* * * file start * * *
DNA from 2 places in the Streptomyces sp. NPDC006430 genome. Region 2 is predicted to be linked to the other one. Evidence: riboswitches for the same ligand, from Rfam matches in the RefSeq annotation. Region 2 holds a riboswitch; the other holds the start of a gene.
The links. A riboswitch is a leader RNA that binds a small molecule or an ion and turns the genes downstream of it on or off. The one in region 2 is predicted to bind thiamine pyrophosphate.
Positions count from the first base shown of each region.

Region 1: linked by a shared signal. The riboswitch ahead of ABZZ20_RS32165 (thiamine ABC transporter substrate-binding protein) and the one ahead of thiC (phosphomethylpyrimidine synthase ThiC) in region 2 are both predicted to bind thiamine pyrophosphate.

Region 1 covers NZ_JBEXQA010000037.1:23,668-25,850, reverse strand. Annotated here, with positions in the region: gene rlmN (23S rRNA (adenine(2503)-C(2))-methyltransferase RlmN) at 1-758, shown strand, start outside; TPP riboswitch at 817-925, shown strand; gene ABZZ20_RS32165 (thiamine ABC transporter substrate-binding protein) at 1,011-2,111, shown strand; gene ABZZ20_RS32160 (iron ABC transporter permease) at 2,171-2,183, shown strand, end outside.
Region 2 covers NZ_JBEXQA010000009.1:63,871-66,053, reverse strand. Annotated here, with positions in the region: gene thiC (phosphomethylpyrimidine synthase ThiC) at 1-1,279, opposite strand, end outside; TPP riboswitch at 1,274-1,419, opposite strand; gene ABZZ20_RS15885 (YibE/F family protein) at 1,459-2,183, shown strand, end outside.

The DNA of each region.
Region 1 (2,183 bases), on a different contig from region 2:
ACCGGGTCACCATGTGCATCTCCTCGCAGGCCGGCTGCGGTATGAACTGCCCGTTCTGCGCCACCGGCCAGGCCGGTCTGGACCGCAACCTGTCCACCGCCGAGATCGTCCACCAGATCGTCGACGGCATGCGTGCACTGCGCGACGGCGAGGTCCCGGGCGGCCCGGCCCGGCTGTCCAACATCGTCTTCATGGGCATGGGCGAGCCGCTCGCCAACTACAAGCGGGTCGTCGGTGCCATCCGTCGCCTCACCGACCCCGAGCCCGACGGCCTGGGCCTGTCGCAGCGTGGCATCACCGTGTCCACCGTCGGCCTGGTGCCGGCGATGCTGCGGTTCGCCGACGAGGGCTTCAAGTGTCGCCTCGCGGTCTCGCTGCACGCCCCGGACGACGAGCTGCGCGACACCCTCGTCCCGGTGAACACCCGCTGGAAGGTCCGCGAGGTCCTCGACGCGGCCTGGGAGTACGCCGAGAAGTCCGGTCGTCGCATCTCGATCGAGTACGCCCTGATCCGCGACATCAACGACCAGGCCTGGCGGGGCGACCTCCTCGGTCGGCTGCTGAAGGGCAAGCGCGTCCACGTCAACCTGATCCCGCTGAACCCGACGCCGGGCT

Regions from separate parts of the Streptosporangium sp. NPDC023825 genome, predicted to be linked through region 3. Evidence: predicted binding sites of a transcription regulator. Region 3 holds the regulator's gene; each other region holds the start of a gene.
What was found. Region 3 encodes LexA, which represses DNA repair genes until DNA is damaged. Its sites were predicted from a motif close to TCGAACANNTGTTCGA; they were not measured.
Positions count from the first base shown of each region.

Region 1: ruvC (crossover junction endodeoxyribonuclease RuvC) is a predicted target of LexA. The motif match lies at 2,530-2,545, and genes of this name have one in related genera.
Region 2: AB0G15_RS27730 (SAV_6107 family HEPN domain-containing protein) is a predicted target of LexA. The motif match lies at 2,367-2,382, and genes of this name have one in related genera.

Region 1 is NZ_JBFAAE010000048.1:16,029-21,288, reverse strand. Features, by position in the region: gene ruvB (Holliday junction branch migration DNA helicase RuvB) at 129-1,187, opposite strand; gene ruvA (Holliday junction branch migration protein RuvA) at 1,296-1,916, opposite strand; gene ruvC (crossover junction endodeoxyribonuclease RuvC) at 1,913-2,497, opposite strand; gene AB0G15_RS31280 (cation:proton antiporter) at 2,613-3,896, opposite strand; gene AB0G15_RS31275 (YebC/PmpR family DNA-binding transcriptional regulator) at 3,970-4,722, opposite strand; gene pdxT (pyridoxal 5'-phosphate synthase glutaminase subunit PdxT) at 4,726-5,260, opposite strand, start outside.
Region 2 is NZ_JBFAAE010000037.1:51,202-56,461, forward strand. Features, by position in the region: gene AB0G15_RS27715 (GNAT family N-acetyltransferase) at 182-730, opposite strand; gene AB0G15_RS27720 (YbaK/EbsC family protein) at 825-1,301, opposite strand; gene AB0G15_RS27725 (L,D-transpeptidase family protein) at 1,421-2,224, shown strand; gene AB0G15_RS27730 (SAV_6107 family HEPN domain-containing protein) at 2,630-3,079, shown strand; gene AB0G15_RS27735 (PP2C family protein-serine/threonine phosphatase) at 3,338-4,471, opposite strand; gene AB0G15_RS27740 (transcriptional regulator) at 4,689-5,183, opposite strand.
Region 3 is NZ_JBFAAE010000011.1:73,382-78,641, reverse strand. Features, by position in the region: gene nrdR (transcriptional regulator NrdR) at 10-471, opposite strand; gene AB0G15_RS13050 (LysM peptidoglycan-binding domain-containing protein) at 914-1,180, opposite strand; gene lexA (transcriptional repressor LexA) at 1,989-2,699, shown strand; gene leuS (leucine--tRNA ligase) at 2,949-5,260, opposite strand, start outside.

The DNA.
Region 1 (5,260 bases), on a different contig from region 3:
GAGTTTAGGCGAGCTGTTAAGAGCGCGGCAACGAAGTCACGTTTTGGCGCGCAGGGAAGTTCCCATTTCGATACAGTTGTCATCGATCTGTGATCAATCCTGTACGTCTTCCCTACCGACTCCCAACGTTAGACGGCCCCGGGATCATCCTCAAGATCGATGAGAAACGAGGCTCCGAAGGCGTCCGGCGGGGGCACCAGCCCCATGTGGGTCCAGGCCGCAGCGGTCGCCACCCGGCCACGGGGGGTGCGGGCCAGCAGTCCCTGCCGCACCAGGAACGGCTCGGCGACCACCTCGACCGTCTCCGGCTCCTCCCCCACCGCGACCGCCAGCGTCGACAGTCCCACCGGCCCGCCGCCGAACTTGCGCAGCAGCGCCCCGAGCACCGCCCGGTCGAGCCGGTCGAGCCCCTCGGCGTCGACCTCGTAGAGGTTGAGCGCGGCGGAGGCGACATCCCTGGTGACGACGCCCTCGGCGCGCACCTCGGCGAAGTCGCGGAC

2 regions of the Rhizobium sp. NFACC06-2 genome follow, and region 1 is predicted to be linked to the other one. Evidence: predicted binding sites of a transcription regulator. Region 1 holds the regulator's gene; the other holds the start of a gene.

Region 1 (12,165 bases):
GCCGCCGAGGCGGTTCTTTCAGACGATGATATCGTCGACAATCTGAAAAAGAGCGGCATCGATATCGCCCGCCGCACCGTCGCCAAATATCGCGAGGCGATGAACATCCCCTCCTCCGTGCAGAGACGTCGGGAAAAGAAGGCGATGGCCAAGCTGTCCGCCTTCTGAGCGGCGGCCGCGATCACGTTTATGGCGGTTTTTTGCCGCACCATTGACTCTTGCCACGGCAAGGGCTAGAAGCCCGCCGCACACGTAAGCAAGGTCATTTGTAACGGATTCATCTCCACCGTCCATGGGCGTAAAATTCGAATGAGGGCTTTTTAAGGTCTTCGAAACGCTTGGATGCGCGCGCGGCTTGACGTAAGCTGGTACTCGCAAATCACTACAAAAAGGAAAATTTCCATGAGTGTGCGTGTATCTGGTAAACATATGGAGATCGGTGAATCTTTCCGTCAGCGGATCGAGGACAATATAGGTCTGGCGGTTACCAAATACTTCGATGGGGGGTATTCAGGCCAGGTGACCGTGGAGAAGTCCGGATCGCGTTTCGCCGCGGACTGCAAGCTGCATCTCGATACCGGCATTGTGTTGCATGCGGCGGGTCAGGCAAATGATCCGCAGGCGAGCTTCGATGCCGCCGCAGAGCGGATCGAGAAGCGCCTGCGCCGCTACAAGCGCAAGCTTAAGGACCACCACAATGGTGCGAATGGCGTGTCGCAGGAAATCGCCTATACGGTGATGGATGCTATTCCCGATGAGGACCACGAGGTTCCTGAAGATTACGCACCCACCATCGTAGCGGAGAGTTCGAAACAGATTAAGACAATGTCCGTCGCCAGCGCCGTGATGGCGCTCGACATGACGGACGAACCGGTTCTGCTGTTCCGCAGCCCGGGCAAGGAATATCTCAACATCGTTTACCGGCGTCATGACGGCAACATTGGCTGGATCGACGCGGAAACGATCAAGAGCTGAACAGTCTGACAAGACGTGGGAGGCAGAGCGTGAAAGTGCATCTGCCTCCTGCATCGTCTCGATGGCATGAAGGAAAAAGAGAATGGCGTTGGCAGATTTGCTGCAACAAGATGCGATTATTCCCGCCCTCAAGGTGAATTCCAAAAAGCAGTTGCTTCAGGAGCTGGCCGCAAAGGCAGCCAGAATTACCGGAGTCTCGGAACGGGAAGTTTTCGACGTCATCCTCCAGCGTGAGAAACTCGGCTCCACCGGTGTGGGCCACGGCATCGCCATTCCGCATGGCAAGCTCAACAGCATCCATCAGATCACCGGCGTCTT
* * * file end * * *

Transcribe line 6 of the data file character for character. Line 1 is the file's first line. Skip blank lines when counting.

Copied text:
Region 2 covers NZ_JBEXQA010000009.1:63,871-66,053, reverse strand. Annotated here, with positions in the region: gene thiC (phosphomethylpyrimidine synthase ThiC) at 1-1,279, opposite strand, end outside; TPP riboswitch at 1,274-1,419, opposite strand; gene ABZZ20_RS15885 (YibE/F family protein) at 1,459-2,183, shown strand, end outside.